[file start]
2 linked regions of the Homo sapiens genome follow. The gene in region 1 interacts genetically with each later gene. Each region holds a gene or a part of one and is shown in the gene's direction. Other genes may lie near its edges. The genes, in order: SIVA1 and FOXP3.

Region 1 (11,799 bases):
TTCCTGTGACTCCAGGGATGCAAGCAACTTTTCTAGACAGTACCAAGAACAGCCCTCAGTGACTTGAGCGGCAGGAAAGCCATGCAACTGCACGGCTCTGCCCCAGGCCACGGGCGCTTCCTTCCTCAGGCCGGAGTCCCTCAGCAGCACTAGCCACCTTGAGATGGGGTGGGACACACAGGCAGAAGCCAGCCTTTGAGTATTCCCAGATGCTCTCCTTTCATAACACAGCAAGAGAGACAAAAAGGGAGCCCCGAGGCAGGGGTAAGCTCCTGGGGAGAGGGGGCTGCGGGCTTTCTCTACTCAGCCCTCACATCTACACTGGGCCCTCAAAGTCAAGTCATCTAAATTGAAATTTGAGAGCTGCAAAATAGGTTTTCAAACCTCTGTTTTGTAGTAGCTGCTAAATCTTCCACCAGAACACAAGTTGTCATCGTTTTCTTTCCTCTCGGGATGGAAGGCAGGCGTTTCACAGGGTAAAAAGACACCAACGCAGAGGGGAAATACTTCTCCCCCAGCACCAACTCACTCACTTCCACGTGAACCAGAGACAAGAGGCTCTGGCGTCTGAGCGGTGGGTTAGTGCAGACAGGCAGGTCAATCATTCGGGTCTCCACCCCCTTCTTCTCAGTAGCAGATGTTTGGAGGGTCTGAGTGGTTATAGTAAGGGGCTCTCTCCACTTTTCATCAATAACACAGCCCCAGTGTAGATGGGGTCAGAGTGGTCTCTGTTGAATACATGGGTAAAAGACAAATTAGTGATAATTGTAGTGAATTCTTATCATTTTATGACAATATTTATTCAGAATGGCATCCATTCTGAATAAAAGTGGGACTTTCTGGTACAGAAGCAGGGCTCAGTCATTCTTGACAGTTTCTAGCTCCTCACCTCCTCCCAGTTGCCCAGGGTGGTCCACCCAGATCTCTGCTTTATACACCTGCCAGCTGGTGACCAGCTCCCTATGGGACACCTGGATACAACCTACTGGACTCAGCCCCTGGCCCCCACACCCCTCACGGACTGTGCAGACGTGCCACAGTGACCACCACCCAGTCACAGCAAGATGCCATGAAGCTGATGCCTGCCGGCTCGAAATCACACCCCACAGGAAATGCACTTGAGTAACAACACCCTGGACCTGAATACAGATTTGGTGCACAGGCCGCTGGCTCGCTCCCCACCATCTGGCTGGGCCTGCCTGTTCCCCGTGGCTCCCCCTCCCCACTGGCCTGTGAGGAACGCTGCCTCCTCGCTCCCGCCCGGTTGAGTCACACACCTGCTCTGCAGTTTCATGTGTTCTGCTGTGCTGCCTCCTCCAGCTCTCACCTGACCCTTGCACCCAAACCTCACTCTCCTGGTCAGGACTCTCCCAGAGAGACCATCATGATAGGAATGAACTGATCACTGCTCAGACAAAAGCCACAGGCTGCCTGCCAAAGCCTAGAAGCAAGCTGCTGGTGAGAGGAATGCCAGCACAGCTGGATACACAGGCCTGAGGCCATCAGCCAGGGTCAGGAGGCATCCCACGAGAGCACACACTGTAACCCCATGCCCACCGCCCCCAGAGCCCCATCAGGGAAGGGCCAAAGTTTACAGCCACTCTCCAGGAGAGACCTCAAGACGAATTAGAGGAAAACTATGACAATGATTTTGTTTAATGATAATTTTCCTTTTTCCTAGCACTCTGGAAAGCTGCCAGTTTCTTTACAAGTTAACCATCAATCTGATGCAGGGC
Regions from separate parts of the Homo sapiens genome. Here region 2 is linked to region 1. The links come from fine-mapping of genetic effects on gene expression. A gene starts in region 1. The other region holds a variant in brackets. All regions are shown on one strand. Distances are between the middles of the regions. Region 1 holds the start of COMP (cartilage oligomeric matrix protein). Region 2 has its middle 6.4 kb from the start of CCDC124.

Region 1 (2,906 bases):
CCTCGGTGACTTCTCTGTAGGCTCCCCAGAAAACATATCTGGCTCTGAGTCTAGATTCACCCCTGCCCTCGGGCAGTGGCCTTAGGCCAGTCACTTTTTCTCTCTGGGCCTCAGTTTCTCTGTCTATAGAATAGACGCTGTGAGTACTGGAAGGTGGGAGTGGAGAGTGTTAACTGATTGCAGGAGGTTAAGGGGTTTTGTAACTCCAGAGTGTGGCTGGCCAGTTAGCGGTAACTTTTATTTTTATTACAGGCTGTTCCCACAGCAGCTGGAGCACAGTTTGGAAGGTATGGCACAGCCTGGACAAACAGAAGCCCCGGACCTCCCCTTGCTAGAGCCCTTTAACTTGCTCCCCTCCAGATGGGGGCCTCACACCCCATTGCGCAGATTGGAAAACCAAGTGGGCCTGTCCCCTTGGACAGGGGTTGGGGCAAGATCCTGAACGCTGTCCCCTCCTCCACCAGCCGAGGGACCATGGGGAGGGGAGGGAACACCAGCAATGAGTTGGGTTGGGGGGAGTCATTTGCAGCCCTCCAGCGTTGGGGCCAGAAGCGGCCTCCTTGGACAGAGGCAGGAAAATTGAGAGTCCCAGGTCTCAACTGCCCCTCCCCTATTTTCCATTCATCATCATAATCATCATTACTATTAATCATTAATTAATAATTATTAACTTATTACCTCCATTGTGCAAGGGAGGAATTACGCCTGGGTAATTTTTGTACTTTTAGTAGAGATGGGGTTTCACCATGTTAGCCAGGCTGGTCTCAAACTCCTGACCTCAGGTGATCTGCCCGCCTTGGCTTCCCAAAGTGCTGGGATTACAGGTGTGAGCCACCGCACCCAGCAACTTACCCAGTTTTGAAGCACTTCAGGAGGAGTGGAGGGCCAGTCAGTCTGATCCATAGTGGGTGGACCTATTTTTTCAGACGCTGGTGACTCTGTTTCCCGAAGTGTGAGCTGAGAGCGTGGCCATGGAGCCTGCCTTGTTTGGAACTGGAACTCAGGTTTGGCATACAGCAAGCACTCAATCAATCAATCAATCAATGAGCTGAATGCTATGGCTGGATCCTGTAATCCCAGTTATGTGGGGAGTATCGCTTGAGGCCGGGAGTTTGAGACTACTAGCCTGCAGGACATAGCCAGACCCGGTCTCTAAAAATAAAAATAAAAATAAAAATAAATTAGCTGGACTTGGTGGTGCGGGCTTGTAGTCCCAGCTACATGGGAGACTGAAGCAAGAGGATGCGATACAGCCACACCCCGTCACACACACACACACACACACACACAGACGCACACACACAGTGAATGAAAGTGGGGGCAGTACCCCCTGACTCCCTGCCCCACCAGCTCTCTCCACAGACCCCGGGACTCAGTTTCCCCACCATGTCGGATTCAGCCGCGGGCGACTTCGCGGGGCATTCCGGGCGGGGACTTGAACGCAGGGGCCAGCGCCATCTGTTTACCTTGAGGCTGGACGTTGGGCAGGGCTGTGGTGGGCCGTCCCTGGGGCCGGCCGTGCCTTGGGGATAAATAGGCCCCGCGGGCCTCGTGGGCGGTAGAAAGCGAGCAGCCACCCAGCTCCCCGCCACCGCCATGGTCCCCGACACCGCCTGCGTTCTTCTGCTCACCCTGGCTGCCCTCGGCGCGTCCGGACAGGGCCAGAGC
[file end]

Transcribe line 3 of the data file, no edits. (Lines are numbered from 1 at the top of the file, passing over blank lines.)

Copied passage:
TTCCTGTGACTCCAGGGATGCAAGCAACTTTTCTAGACAGTACCAAGAACAGCCCTCAGTGACTTGAGCGGCAGGAAAGCCATGCAACTGCACGGCTCTGCCCCAGGCCACGGGCGCTTCCTTCCTCAGGCCGGAGTCCCTCAGCAGCACTAGCCACCTTGAGATGGGGTGGGACACACAGGCAGAAGCCAGCCTTTGAGTATTCCCAGATGCTCTCCTTTCATAACACAGCAAGAGAGACAAAAAGGGAGCCCCGAGGCAGGGGTAAGCTCCTGGGGAGAGGGGGCTGCGGGCTTTCTCTACTCAGCCCTCACATCTACACTGGGCCCTCAAAGTCAAGTCATCTAAATTGAAATTTGAGAGCTGCAAAATAGGTTTTCAAACCTCTGTTTTGTAGTAGCTGCTAAATCTTCCACCAGAACACAAGTTGTCATCGTTTTCTTTCCTCTCGGGATGGAAGGCAGGCGTTTCACAGGGTAAAAAGACACCAACGCAGAGGGGAAATACTTCTCCCCCAGCACCAACTCACTCACTTCCACGTGAACCAGAGACAAGAGGCTCTGGCGTCTGAGCGGTGGGTTAGTGCAGACAGGCAGGTCAATCATTCGGGTCTCCACCCCCTTCTTCTCAGTAGCAGATGTTTGGAGGGTCTGAGTGGTTATAGTAAGGGGCTCTCTCCACTTTTCATCAATAACACAGCCCCAGTGTAGATGGGGTCAGAGTGGTCTCTGTTGAATACATGGGTAAAAGACAAATTAGTGATAATTGTAGTGAATTCTTATCATTTTATGACAATATTTATTCAGAATGGCATCCATTCTGAATAAAAGTGGGACTTTCTGGTACAGAAGCAGGGCTCAGTCATTCTTGACAGTTTCTAGCTCCTCACCTCCTCCCAGTTGCCCAGGGTGGTCCACCCAGATCTCTGCTTTATACACCTGCCAGCTGGTGACCAGCTCCCTATGGGACACCTGGATACAACCTACTGGACTCAGCCCCTGGCCCCCACACCCCTCACGGACTGTGCAGACGTGCCACAGTGACCACCACCCAGTCACAGCAAGATGCCATGAAGCTGATGCCTGCCGGCTCGAAATCACACCCCACAGGAAATGCACTTGAGTAACAACACCCTGGACCTGAATACAGATTTGGTGCACAGGCCGCTGGCTCGCTCCCCACCATCTGGCTGGGCCTGCCTGTTCCCCGTGGCTCCCCCTCCCCACTGGCCTGTGAGGAACGCTGCCTCCTCGCTCCCGCCCGGTTGAGTCACACACCTGCTCTGCAGTTTCATGTGTTCTGCTGTGCTGCCTCCTCCAGCTCTCACCTGACCCTTGCACCCAAACCTCACTCTCCTGGTCAGGACTCTCCCAGAGAGACCATCATGATAGGAATGAACTGATCACTGCTCAGACAAAAGCCACAGGCTGCCTGCCAAAGCCTAGAAGCAAGCTGCTGGTGAGAGGAATGCCAGCACAGCTGGATACACAGGCCTGAGGCCATCAGCCAGGGTCAGGAGGCATCCCACGAGAGCACACACTGTAACCCCATGCCCACCGCCCCCAGAGCCCCATCAGGGAAGGGCCAAAGTTTACAGCCACTCTCCAGGAGAGACCTCAAGACGAATTAGAGGAAAACTATGACAATGATTTTGTTTAATGATAATTTTCCTTTTTCCTAGCACTCTGGAAAGCTGCCAGTTTCTTTACAAGTTAACCATCAATCTGATGCAGGGC